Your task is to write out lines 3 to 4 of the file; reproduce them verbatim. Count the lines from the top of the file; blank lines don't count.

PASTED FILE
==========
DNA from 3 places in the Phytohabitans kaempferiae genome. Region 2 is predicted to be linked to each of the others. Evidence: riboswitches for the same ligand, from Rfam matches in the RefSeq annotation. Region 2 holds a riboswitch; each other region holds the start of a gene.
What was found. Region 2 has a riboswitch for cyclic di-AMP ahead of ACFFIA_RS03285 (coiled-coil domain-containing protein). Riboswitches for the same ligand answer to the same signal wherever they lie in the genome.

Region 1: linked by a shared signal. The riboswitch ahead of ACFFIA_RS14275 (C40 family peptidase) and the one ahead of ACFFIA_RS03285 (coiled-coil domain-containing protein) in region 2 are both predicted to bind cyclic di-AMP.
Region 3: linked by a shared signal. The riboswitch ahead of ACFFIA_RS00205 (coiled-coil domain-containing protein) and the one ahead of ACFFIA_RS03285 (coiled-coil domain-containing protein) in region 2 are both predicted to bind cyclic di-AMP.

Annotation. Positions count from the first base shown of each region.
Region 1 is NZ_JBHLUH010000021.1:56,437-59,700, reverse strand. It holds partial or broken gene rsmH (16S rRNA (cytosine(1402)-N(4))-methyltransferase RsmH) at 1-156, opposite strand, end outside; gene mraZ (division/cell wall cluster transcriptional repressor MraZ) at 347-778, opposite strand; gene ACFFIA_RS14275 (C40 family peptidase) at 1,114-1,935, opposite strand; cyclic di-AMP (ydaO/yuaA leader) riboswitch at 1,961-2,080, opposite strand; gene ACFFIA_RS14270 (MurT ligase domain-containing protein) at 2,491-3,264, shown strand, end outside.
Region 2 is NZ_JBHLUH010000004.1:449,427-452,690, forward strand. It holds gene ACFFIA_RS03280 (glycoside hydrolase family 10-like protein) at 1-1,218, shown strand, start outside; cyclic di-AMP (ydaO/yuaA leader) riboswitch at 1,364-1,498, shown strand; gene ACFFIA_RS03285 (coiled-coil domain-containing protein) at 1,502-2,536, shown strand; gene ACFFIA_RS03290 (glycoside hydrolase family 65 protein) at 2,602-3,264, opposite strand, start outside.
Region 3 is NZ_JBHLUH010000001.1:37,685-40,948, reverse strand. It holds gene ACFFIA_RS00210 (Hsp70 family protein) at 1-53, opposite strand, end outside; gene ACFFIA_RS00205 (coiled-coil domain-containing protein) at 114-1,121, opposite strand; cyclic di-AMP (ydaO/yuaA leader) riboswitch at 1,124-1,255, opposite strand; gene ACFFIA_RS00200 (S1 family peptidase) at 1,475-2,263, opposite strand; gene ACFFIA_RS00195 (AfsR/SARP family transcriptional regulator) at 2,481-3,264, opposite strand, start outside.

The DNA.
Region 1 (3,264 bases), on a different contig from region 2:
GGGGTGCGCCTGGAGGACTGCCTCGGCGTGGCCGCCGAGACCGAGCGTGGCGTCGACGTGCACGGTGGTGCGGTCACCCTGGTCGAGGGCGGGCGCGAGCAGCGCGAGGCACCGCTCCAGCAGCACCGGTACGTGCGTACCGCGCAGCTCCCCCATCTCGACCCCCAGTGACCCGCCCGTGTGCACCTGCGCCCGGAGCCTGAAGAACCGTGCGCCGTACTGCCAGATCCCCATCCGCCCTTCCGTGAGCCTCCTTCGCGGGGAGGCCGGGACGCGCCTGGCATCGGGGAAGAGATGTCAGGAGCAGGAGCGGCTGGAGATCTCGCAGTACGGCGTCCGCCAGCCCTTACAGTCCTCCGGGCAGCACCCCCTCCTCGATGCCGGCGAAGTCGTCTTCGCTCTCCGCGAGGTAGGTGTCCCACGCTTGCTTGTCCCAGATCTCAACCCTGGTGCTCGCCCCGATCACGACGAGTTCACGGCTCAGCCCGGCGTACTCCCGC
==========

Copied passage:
Region 1: linked by a shared signal. The riboswitch ahead of ACFFIA_RS14275 (C40 family peptidase) and the one ahead of ACFFIA_RS03285 (coiled-coil domain-containing protein) in region 2 are both predicted to bind cyclic di-AMP.
Region 3: linked by a shared signal. The riboswitch ahead of ACFFIA_RS00205 (coiled-coil domain-containing protein) and the one ahead of ACFFIA_RS03285 (coiled-coil domain-containing protein) in region 2 are both predicted to bind cyclic di-AMP.